The following examples illustrate the invention but are not to be taken as limiting its scope. In the examples, quantities of material are expressed in terms of parts by weight, unless otherwise specified.
In Table I below, Comparison A refers to a "Control" where no release agent was incorporated into the molten pentachlorophenol. Example 1 refers to an experiment where 1 weight percent of 2-(2-butoxyethoxy)-ethanol commercially available as DOWANOLŽ DB (a trademark of the Dow Chemical Company) is incorporated. In Comparison B, materials used as dioxin and decomposition inhibitors are examined at the 1 weight percent level. Each sample, with and without an additive, is tested after the molten material had cooled to room temperature and solidified.
TABLE I______________________________________Mold-Release TestsExample/ ReleaseComparison ForceNo. Additive* in lb______________________________________1 DOWANOL DB <12 DOWANOL TBH 23 DOWANOL EB <14 DOWANOL DM <15 DOWANOL DE 36 DOWANOL PiB <17 DOWANOL PPh <1A None 2B PE-200 24______________________________________ *The chemical composition of each additive is as follows: (DOWANOLŽ i a trademark of The Dow Chemical Company) DOWANOL DB monobutyl ether of diethylene glycol DOWANOL TBH monobutyl ether of triethylene glycol and higher glycols DOWANOL EB monobutyl ether of ethylene glycol DOWANOL DM monomethyl ether of diethylene glycol DOWANOL DE monoethyl ether of diethylene glycol DOWANOL PiB monoisobutyl ether of propylene glycol DOWANOL PPh monophenyl ether of propylene glycol PE200 polyethylene glycol (M.W. 200).
A 500 ml flask equipped with a thermometer, heat lamp and controller, 1"×1' glass tube condenser connected to a trap containing 100 cc of 1N sodium hydroxide is prepared to simulate high temperature storage conditions. To such prepared flask is added 266.4 grams of crude pentachlorophenol, containing residue from a Friedel-Crafts catalyst such as aluminum chloride, and 2.7 grams of DOWANOL DB additive. The mixture is heated, with stirring, and maintained at 190° C. for about 61/2 hours. During this 61/2-hour interval, nitrogen is slowly swept across the surface and bubbled into the sodium hydroxide trap. One-milliliter samples are withdrawn from the trap and titrated for HCl, one of the major decomposition products of pentachlorophenol. The titration is accomplished with 0.1N silver nitrate to give percent decomposition. The titration analysis reveals a small amount of HCl formation; <0.5 percent decomposition of pentachlorophenol under the conditions stated.
An aliquot of the above crude pentachlorophenol is also analyzed for chlorodioxin formation. Immediately following the chlorination of a molten phenol 1.25 grams of DOWANOL DB is added to 125 grams of crude pentachlorophenol, with agitation. Chlorodioxin formation is measured by liquid chromatography, at two intervals giving the following results.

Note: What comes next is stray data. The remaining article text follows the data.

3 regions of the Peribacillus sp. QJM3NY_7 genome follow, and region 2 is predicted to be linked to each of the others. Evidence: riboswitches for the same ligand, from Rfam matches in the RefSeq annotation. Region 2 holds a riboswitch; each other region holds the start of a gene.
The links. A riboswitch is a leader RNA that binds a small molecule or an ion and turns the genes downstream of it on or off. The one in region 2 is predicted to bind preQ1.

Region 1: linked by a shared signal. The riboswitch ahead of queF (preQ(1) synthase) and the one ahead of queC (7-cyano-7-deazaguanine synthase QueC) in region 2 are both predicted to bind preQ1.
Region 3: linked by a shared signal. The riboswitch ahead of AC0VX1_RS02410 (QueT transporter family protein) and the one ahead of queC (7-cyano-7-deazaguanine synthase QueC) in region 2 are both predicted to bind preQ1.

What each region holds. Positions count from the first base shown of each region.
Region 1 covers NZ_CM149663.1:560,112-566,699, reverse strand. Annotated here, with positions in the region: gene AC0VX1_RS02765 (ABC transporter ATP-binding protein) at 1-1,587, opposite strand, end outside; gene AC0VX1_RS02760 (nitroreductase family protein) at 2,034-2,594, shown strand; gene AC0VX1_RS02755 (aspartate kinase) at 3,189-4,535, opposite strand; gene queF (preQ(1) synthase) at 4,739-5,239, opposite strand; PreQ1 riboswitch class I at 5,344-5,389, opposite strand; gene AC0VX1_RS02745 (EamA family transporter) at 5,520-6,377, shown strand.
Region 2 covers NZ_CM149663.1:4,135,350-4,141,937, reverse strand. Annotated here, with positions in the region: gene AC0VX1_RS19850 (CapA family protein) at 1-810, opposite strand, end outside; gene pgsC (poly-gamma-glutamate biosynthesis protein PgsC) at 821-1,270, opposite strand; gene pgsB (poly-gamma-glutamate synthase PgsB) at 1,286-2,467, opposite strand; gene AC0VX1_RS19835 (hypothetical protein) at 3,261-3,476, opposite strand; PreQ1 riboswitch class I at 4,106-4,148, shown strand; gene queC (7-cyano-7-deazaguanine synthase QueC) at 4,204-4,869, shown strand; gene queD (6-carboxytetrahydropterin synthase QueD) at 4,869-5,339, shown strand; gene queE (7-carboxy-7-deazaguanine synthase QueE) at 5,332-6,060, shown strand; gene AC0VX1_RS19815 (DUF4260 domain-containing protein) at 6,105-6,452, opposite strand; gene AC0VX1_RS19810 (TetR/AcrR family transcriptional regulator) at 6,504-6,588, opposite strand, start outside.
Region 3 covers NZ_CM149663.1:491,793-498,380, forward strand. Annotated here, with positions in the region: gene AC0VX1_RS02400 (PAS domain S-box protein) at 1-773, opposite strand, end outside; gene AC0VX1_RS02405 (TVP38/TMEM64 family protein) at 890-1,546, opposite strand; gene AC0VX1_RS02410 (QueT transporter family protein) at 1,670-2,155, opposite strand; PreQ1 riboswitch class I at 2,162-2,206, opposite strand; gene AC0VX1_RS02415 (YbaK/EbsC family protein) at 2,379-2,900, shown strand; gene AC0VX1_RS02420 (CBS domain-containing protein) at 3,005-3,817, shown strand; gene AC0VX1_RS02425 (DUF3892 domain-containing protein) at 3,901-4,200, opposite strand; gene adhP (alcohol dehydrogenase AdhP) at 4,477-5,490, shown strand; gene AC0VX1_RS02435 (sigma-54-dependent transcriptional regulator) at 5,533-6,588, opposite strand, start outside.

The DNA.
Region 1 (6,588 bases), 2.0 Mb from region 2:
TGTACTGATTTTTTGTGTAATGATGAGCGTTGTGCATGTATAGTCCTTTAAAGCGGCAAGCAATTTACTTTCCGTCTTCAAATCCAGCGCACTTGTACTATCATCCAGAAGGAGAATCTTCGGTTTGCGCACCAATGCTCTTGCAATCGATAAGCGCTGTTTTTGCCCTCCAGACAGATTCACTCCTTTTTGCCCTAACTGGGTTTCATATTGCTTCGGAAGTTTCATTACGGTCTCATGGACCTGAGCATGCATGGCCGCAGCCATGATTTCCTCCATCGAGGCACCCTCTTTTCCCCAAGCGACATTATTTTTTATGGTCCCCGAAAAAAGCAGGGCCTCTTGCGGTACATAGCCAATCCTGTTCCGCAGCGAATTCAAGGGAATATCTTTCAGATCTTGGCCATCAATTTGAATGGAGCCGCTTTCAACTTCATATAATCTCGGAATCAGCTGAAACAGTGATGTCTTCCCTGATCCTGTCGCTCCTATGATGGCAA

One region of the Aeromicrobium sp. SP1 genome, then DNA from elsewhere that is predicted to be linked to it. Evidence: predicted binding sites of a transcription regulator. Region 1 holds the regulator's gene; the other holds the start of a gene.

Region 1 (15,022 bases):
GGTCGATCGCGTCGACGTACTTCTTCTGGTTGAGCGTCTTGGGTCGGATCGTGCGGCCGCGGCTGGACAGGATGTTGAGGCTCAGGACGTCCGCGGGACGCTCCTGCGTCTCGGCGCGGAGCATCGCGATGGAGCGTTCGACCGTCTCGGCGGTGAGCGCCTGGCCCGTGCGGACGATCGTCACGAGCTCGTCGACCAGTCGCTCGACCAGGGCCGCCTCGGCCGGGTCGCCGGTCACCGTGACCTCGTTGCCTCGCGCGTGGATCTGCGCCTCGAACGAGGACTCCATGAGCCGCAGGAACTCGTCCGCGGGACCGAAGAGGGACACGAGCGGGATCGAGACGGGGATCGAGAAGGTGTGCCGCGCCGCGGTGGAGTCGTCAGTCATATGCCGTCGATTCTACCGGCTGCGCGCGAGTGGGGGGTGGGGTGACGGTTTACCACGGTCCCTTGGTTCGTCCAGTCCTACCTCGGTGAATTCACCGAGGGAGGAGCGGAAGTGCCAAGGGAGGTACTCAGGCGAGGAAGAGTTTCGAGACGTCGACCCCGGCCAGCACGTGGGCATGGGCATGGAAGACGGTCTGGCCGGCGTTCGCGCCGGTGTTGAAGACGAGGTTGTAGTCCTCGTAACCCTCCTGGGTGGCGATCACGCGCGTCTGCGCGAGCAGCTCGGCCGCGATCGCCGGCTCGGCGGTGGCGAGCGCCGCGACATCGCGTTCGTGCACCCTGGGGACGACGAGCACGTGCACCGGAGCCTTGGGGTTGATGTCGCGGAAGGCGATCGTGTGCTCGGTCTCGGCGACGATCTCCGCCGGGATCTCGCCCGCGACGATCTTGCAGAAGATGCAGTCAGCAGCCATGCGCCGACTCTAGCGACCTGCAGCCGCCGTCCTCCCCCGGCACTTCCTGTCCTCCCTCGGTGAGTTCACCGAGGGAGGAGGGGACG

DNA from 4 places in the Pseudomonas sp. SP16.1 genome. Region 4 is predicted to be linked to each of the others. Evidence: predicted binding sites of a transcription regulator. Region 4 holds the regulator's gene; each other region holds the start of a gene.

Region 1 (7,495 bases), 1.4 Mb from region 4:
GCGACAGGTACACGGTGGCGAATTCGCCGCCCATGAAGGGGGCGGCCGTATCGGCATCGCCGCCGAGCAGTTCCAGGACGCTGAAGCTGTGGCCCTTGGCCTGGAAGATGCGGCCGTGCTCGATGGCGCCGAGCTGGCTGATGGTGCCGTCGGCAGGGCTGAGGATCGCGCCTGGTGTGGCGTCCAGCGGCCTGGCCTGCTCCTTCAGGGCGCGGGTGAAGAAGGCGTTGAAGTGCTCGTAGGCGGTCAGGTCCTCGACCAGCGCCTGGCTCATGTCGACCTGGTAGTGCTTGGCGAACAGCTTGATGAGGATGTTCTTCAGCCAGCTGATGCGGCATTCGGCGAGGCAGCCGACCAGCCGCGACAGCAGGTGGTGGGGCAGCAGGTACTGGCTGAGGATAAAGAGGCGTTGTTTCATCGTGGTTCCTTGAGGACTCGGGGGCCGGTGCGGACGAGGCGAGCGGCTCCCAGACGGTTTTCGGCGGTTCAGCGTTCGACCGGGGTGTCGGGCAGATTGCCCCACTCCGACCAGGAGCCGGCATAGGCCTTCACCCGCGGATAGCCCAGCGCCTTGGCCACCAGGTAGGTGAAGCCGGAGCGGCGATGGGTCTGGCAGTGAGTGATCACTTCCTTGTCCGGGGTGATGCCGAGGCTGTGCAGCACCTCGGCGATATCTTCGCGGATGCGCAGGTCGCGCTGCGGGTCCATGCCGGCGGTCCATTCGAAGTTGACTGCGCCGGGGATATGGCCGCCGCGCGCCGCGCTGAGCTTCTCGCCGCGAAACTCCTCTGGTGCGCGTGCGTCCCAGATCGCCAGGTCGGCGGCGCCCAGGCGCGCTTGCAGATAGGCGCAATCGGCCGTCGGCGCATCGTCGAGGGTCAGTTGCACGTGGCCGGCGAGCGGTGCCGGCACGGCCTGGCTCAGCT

______________________________________Time Dioxins(Hrs.) Hexachloro Octachloro______________________________________0 <3 ppm 594 ppm 61/2 <3 ppm 729 ppm______________________________________
The above data illustrate that glycol ether compounds of this invention not only make it possible to produce chlorinated phenol in a form that is easily extractable from corrosion-resistant storage vessels but also in a form which is very desirable from an environmental and industrial hygiene standpoint. The glycol ethers of this invention reduce the time and effort necessary to pull solidified chlorinated phenol blocks from the corrosion-resistant mold cavity and also inhibit product decomposition and toxic dioxin formation therein.
|Cited Patent||Filing date||Publication date||Applicant||Title|
|US3692561 *||Jun 29, 1970||Sep 19, 1972||Uniroyal Ltd||Method of treating pentachlorophenol|
|US3816268 *||Apr 20, 1973||Jun 11, 1974||Dow Chemical Co||Stabilized distillation of pentachlorophenol|
|US3839469 *||Oct 30, 1970||Oct 1, 1974||Continental Oil Co||Reductive chlorination of certain alkylphenols|
|US3852160 *||May 23, 1973||Dec 3, 1974||Dow Chemical Co||Distillation of pentachlorophenol with salicylaldehyde and water|
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|US3909365 *||Nov 9, 1973||Sep 30, 1975||Vulcan Materials Co||Production of chlorinated phenols of improved color|
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|Citing Patent||Filing date||Publication date||Applicant||Title|
|US8163784||Sep 6, 2006||Apr 24, 2012||Clariant Produkte (Deutschland) Gmbh||Biocidal compositions|
|US20090203756 *||Sep 6, 2006||Aug 13, 2009||Uwe Falk||Biocidal Compositions|
|WO2007033764A2 *||Sep 6, 2006||Mar 29, 2007||Clariant Produkte (Deutschland) Gmbh||Biocidal compositions|
|WO2007033764A3 *||Sep 6, 2006||Jun 28, 2007||Clariant Produkte Deutschland||Biocidal compositions|
|U.S. Classification||568/776, 568/755|